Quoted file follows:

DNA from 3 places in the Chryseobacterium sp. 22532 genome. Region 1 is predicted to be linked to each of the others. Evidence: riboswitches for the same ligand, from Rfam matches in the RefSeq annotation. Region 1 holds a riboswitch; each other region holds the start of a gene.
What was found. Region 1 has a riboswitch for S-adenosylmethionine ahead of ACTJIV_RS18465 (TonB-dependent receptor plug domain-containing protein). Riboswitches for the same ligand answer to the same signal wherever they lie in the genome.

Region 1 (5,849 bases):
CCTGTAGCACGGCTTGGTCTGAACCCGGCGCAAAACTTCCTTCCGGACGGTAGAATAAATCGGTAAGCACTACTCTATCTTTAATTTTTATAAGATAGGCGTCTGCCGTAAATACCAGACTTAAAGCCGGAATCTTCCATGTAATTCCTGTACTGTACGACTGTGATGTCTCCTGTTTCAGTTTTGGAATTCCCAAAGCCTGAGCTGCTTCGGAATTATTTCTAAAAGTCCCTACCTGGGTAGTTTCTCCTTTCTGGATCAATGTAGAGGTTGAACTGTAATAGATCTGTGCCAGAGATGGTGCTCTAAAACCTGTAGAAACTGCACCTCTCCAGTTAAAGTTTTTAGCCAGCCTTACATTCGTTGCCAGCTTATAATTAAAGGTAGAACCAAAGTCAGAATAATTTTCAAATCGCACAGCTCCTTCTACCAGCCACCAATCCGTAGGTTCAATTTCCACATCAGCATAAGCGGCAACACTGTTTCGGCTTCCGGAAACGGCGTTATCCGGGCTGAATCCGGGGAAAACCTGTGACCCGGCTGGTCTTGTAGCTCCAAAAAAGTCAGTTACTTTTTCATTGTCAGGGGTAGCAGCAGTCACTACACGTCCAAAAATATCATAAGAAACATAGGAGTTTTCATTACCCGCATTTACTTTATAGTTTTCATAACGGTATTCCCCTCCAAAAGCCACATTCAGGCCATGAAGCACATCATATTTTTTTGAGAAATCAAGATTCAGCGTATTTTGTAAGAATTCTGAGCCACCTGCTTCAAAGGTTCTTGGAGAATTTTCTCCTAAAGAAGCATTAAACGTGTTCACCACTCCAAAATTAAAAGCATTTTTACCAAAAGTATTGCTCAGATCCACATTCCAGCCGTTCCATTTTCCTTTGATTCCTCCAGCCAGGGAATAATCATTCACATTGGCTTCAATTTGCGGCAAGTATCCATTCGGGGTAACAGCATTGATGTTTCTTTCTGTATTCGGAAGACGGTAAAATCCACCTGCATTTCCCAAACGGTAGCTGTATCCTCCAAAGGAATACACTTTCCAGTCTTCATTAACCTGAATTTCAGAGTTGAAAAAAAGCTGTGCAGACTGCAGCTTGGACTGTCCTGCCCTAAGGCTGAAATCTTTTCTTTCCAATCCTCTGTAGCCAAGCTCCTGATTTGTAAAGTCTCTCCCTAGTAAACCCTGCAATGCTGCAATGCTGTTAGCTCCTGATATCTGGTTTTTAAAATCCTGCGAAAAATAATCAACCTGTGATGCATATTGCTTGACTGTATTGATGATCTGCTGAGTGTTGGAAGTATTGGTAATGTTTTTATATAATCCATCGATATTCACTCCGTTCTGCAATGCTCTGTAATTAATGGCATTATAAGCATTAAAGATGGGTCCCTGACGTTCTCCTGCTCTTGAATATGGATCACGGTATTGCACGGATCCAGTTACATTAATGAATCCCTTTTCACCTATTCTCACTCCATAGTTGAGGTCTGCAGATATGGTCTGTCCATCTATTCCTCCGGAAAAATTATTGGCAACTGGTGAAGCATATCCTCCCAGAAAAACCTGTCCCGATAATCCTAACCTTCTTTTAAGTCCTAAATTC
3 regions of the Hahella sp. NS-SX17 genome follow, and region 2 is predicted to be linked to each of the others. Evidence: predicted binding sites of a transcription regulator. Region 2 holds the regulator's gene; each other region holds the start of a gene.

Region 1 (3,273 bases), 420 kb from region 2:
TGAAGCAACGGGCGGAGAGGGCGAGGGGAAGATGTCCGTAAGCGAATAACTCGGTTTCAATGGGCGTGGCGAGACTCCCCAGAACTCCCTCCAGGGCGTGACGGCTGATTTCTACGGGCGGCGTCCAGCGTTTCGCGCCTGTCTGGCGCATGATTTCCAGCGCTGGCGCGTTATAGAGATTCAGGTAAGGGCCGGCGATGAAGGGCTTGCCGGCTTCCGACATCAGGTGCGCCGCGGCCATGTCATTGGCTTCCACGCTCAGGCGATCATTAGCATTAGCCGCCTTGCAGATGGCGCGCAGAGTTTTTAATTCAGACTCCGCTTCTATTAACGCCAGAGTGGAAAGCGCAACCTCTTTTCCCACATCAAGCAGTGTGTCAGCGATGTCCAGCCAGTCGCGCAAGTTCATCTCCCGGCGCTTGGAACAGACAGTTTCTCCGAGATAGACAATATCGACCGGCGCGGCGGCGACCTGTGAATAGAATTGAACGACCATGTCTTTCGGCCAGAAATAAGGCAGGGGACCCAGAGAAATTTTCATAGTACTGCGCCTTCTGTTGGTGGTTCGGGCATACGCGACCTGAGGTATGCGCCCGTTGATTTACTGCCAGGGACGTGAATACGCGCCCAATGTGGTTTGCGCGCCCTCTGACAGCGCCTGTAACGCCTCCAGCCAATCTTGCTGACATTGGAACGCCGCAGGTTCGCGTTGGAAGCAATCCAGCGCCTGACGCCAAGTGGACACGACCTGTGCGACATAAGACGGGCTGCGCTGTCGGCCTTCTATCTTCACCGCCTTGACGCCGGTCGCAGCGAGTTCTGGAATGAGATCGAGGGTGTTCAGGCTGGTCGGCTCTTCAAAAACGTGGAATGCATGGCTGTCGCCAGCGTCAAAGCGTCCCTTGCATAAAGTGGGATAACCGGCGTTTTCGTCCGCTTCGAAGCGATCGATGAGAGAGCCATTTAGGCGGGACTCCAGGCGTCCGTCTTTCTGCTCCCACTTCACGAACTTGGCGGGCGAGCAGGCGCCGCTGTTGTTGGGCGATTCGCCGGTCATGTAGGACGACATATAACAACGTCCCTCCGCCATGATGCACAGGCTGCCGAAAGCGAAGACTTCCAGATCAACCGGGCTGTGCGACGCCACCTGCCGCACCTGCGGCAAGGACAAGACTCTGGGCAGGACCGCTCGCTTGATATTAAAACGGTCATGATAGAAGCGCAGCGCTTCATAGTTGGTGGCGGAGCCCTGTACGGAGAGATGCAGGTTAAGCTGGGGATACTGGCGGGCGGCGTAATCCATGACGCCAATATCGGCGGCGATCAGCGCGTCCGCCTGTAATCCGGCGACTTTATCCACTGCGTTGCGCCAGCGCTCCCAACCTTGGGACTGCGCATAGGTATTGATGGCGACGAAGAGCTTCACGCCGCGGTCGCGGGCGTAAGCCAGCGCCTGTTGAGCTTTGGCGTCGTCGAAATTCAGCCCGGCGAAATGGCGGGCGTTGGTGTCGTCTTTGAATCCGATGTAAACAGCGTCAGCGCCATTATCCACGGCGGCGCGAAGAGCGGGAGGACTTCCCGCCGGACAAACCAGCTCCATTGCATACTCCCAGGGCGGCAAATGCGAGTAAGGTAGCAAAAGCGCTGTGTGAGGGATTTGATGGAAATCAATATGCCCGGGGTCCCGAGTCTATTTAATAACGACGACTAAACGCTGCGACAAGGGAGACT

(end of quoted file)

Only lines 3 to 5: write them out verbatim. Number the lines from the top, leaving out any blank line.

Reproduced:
Region 1 (5,849 bases):
CCTGTAGCACGGCTTGGTCTGAACCCGGCGCAAAACTTCCTTCCGGACGGTAGAATAAATCGGTAAGCACTACTCTATCTTTAATTTTTATAAGATAGGCGTCTGCCGTAAATACCAGACTTAAAGCCGGAATCTTCCATGTAATTCCTGTACTGTACGACTGTGATGTCTCCTGTTTCAGTTTTGGAATTCCCAAAGCCTGAGCTGCTTCGGAATTATTTCTAAAAGTCCCTACCTGGGTAGTTTCTCCTTTCTGGATCAATGTAGAGGTTGAACTGTAATAGATCTGTGCCAGAGATGGTGCTCTAAAACCTGTAGAAACTGCACCTCTCCAGTTAAAGTTTTTAGCCAGCCTTACATTCGTTGCCAGCTTATAATTAAAGGTAGAACCAAAGTCAGAATAATTTTCAAATCGCACAGCTCCTTCTACCAGCCACCAATCCGTAGGTTCAATTTCCACATCAGCATAAGCGGCAACACTGTTTCGGCTTCCGGAAACGGCGTTATCCGGGCTGAATCCGGGGAAAACCTGTGACCCGGCTGGTCTTGTAGCTCCAAAAAAGTCAGTTACTTTTTCATTGTCAGGGGTAGCAGCAGTCACTACACGTCCAAAAATATCATAAGAAACATAGGAGTTTTCATTACCCGCATTTACTTTATAGTTTTCATAACGGTATTCCCCTCCAAAAGCCACATTCAGGCCATGAAGCACATCATATTTTTTTGAGAAATCAAGATTCAGCGTATTTTGTAAGAATTCTGAGCCACCTGCTTCAAAGGTTCTTGGAGAATTTTCTCCTAAAGAAGCATTAAACGTGTTCACCACTCCAAAATTAAAAGCATTTTTACCAAAAGTATTGCTCAGATCCACATTCCAGCCGTTCCATTTTCCTTTGATTCCTCCAGCCAGGGAATAATCATTCACATTGGCTTCAATTTGCGGCAAGTATCCATTCGGGGTAACAGCATTGATGTTTCTTTCTGTATTCGGAAGACGGTAAAATCCACCTGCATTTCCCAAACGGTAGCTGTATCCTCCAAAGGAATACACTTTCCAGTCTTCATTAACCTGAATTTCAGAGTTGAAAAAAAGCTGTGCAGACTGCAGCTTGGACTGTCCTGCCCTAAGGCTGAAATCTTTTCTTTCCAATCCTCTGTAGCCAAGCTCCTGATTTGTAAAGTCTCTCCCTAGTAAACCCTGCAATGCTGCAATGCTGTTAGCTCCTGATATCTGGTTTTTAAAATCCTGCGAAAAATAATCAACCTGTGATGCATATTGCTTGACTGTATTGATGATCTGCTGAGTGTTGGAAGTATTGGTAATGTTTTTATATAATCCATCGATATTCACTCCGTTCTGCAATGCTCTGTAATTAATGGCATTATAAGCATTAAAGATGGGTCCCTGACGTTCTCCTGCTCTTGAATATGGATCACGGTATTGCACGGATCCAGTTACATTAATGAATCCCTTTTCACCTATTCTCACTCCATAGTTGAGGTCTGCAGATATGGTCTGTCCATCTATTCCTCCGGAAAAATTATTGGCAACTGGTGAAGCATATCCTCCCAGAAAAACCTGTCCCGATAATCCTAACCTTCTTTTAAGTCCTAAATTC
3 regions of the Hahella sp. NS-SX17 genome follow, and region 2 is predicted to be linked to each of the others. Evidence: predicted binding sites of a transcription regulator. Region 2 holds the regulator's gene; each other region holds the start of a gene.